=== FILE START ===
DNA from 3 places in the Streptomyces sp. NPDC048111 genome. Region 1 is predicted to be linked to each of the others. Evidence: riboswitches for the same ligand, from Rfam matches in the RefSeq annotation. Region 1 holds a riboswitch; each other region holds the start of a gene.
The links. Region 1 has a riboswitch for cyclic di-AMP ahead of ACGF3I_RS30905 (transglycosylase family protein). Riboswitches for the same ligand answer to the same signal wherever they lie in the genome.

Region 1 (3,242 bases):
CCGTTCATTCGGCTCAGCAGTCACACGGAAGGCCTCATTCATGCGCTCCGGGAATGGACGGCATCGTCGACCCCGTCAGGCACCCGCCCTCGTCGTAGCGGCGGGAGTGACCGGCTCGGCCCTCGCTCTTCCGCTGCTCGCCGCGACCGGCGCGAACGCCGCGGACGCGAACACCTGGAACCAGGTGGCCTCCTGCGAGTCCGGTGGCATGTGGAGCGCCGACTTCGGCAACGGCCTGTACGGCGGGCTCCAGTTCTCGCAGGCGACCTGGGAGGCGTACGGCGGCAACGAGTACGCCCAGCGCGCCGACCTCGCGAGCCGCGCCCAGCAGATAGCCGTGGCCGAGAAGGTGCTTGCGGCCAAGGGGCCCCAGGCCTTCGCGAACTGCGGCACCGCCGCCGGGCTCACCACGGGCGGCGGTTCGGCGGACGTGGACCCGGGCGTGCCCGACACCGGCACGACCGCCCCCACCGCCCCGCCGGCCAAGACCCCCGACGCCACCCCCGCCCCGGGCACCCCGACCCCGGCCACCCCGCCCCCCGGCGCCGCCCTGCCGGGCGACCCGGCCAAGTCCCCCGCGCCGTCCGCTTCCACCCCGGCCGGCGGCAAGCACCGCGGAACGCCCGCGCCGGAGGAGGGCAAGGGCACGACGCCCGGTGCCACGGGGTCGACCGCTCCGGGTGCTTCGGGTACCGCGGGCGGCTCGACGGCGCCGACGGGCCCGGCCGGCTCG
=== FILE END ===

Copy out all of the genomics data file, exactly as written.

DNA from 3 places in the Streptomyces sp. NPDC048111 genome. Region 1 is predicted to be linked to each of the others. Evidence: riboswitches for the same ligand, from Rfam matches in the RefSeq annotation. Region 1 holds a riboswitch; each other region holds the start of a gene.
The links. Region 1 has a riboswitch for cyclic di-AMP ahead of ACGF3I_RS30905 (transglycosylase family protein). Riboswitches for the same ligand answer to the same signal wherever they lie in the genome.

Region 1 (3,242 bases):
CCGTTCATTCGGCTCAGCAGTCACACGGAAGGCCTCATTCATGCGCTCCGGGAATGGACGGCATCGTCGACCCCGTCAGGCACCCGCCCTCGTCGTAGCGGCGGGAGTGACCGGCTCGGCCCTCGCTCTTCCGCTGCTCGCCGCGACCGGCGCGAACGCCGCGGACGCGAACACCTGGAACCAGGTGGCCTCCTGCGAGTCCGGTGGCATGTGGAGCGCCGACTTCGGCAACGGCCTGTACGGCGGGCTCCAGTTCTCGCAGGCGACCTGGGAGGCGTACGGCGGCAACGAGTACGCCCAGCGCGCCGACCTCGCGAGCCGCGCCCAGCAGATAGCCGTGGCCGAGAAGGTGCTTGCGGCCAAGGGGCCCCAGGCCTTCGCGAACTGCGGCACCGCCGCCGGGCTCACCACGGGCGGCGGTTCGGCGGACGTGGACCCGGGCGTGCCCGACACCGGCACGACCGCCCCCACCGCCCCGCCGGCCAAGACCCCCGACGCCACCCCCGCCCCGGGCACCCCGACCCCGGCCACCCCGCCCCCCGGCGCCGCCCTGCCGGGCGACCCGGCCAAGTCCCCCGCGCCGTCCGCTTCCACCCCGGCCGGCGGCAAGCACCGCGGAACGCCCGCGCCGGAGGAGGGCAAGGGCACGACGCCCGGTGCCACGGGGTCGACCGCTCCGGGTGCTTCGGGTACCGCGGGCGGCTCGACGGCGCCGACGGGCCCGGCCGGCTCG